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DWP Told GP Not To Give Sick Notes To Patient Who Was Found Fit For Work

January 3, 2017

A manager at the Department for Work and Pensions wrote to a seriously ill man’s GP and told him not to give him sick notes.

The letter said James Harrison had been declared “fit for work” and shouldn’t get medical certificates.

But 10 months after the DWP contacted his doctor without telling him, James was dead at 55.

His grieving daughter Abbie, 23, said: “It’s a disgrace that managers at the Jobcentre, who know nothing about medicine, should interfere in any way in the relationship between a doctor and a patient.

“They have no place at all telling a doctor what they should or shouldn’t give a patient. It has nothing to do with them.

“When the Jobcentre starts to get involved in telling doctors about the health of their patients, that’s a really slippery slope.”

Abbie said James had worked since leaving school at a community centre near his home. But his already poor health went downhill after the centre was shut down by austerity cuts.

He had a serious lung condition and a hernia before the centre closed, and developed depression and anxiety afterwards.

Abbie said: “He’d worked all his life. He wasn’t the kind of guy who knew anything about benefits.

“But as his health deteriorated, there wasn’t any chance he could do a job. He applied for employment and support allowance.”

James got ESA but only at the low rate of £70 a week, the same as jobseekers’ allowance. He was then sent for one of the DWP’s hated “Work Capability Assessments” – and declared fit for work.

Despite that decision, Abbie said James remained in constant need of medical help and had to go to his doctor regularly.

But the GP repeatedly refused to give him a sick note, and James began to suspect the Jobcentre were to blame.

Abbie said: “He really needed a note. He was too ill to go to the constant appointments at the Jobcentre and he didn’t want to be sanctioned.

“He became convinced the DWP had been talking to his doctor behind his back.”

Abbie didn’t believe James’s theory at the time and thought he was just confused.

But when she asked to see her dad’s medical records, she found a letter in his file from Julia Savage, a manager at Birkenhead Benefit Centre in James’s home city of Liverpool.

The letter was addressed to James’s GP. It said: “We have decided your patient is capable of work from and including January 10, 2016.

“This means you do not have to give your patient more medical certificates for employment and support allowance purposes unless they appeal against this decision.

“You may need to again if their condition worsens significantly, or they have a new medical condition.”

PhD student Abbie is furious that James had to waste time at his short doctor’s appointments pleading for a sick line he wasn’t going to get.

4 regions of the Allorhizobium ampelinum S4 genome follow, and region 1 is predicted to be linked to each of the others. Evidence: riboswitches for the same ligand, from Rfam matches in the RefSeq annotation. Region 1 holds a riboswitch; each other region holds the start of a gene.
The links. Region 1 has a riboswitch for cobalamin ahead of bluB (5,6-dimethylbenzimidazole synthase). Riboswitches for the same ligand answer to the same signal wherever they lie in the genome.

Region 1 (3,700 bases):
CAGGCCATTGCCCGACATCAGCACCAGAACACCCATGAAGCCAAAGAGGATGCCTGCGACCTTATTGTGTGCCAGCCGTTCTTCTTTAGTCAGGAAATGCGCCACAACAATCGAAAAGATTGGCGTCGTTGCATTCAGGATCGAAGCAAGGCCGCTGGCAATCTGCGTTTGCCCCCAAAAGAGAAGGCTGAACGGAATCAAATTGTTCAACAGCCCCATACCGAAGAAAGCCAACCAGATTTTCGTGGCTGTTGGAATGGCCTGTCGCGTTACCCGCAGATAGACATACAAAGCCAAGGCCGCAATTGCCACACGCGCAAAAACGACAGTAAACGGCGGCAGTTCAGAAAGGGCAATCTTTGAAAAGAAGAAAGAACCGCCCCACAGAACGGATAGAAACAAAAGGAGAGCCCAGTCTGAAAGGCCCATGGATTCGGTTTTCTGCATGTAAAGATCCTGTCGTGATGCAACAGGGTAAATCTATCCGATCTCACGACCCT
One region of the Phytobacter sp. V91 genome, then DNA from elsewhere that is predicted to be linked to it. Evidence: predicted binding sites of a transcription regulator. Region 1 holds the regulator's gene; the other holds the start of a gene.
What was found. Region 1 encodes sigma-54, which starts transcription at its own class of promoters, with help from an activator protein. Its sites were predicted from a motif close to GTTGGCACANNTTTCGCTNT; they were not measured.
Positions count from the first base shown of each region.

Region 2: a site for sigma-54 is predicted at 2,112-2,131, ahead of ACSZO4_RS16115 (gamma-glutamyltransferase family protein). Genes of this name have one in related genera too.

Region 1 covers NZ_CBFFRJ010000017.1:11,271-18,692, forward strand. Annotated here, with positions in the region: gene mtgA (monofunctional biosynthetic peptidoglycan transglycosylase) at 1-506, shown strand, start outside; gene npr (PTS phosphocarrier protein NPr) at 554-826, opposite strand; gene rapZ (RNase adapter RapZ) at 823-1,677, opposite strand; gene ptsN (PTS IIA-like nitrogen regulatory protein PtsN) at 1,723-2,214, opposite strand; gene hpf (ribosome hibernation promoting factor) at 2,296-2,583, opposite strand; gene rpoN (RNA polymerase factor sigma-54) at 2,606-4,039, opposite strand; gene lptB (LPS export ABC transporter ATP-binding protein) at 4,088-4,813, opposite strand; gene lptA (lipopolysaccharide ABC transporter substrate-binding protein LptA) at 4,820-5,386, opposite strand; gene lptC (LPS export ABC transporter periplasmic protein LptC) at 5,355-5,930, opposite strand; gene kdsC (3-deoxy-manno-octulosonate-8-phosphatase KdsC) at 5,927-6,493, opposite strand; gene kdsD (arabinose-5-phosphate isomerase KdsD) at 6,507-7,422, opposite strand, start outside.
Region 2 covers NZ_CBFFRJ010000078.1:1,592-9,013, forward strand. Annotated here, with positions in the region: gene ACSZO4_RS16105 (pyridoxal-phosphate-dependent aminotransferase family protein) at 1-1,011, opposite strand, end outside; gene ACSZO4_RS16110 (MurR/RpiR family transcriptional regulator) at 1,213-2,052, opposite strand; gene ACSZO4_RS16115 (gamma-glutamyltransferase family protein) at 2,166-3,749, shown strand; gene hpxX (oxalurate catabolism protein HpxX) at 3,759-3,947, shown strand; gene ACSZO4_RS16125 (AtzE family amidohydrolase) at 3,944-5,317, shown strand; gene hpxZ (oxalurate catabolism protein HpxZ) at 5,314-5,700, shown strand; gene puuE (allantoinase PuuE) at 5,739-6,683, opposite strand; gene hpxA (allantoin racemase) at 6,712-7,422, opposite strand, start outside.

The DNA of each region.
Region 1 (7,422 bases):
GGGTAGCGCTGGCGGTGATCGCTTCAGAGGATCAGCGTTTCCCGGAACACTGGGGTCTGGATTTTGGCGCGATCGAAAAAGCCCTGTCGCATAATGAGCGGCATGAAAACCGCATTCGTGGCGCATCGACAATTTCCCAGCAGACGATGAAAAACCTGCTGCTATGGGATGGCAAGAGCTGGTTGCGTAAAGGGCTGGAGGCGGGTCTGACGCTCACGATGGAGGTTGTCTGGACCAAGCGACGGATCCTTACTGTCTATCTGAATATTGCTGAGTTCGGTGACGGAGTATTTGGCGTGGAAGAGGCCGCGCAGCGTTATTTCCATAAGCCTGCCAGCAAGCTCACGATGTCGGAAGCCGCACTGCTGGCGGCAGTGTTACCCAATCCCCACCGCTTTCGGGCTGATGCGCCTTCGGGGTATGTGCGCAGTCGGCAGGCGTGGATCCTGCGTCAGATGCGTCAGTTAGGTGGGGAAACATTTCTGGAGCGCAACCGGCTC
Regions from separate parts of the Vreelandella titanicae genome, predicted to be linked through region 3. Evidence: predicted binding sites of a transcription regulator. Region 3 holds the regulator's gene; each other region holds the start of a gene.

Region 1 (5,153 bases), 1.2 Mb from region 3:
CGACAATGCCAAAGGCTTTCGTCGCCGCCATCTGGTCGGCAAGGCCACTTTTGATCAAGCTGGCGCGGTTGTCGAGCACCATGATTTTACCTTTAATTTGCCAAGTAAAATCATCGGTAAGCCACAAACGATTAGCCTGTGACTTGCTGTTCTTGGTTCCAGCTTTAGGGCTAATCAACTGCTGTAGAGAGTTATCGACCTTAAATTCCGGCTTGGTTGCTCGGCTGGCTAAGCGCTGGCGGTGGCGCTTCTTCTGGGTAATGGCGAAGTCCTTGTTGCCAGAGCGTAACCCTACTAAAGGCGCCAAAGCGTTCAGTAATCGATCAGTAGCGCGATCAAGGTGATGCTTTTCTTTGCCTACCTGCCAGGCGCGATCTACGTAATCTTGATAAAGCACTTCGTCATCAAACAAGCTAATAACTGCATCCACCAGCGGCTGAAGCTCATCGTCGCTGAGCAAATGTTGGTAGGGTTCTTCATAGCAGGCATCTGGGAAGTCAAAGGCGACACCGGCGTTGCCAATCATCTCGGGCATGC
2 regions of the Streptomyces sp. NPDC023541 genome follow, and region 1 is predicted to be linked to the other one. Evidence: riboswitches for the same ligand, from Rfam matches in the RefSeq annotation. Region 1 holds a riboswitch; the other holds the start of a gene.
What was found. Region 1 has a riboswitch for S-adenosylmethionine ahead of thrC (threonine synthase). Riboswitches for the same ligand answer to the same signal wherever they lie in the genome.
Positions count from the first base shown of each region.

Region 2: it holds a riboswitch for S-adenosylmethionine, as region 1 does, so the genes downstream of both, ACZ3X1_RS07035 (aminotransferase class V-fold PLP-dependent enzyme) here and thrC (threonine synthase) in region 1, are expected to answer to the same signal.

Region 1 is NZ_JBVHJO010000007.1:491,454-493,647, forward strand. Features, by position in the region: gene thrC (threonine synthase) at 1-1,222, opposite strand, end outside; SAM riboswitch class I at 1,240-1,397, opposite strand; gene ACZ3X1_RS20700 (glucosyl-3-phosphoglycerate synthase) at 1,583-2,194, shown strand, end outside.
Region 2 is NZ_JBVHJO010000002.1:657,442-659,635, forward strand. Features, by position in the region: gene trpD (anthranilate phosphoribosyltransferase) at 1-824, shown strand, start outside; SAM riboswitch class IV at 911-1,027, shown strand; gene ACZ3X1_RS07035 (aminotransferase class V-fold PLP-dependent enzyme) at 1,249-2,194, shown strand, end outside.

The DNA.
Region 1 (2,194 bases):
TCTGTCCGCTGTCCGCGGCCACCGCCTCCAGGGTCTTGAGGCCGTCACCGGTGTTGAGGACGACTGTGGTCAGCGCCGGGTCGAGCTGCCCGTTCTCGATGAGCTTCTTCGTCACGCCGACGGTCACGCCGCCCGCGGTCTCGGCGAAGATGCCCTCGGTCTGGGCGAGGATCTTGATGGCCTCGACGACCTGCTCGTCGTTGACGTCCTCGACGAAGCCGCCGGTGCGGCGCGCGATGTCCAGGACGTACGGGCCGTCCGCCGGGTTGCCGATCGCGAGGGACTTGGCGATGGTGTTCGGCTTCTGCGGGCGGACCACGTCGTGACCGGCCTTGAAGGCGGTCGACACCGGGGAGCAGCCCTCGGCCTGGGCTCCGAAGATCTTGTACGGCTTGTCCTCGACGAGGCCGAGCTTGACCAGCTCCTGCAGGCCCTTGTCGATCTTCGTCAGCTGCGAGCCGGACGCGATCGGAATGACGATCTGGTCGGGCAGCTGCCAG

And she is sickened by the way the system treated her father at every turn.

She said: “I’d love to interrogate these DWP people the way they interrogated dad – ask them to explain the things they put him through.

“Dad wasn’t well. Who knows, maybe he could have improved if he’d been given some support, rather than subjected to suspicion and scepticism at every turn.”

Asked about the letter, a DWP spokeswoman said: “The GP would have been notified so they know the outcome of the assessment.

“And as the letter says, there’s no longer any requirement to provide a fit note unless the claimant appeals the decision, or their medical condition worsens or they have a new medical condition.”

First Minister Nicola Sturgeon has vowed to use new devolved powers to end the misery of benefits tests in Scotland. She says she will create a system based on dignity and respect.

The Fight Will Go On

ABBIE told James’s story to campaign group Stop-Pip.org, set up to expose the Tories’ cruel fit-for-work tests.

The group were set by a Scots film director who records victims’ testimony and puts it online. He does not want to be named.

The director welcomed Sturgeon’s pledge to do away with the “fit for work” tests.

But he said: “We won’t be giving up.
I’ll continue filming people’s stories until things change across the country. I also want to see action from the Scottish Government, not just words.”

The Record endorses Stop-Pip’s work.

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2 Comments leave one →
  1. January 3, 2017 7:32 am

    Reblogged this on sdbast.

  2. Sarah Davis permalink
    January 3, 2017 10:58 am

    This has been happening for a long time. My GP got a letter from them 7 years ago telling her not to issue any more sick notes but luckily she ignored them as I was suffering severe mental health problems at the time. Any doctor who complies with DWP on this should be struck off, they sign the Hippocratic Oath which states – ” I will keep them (the sick) from harm and injustice”

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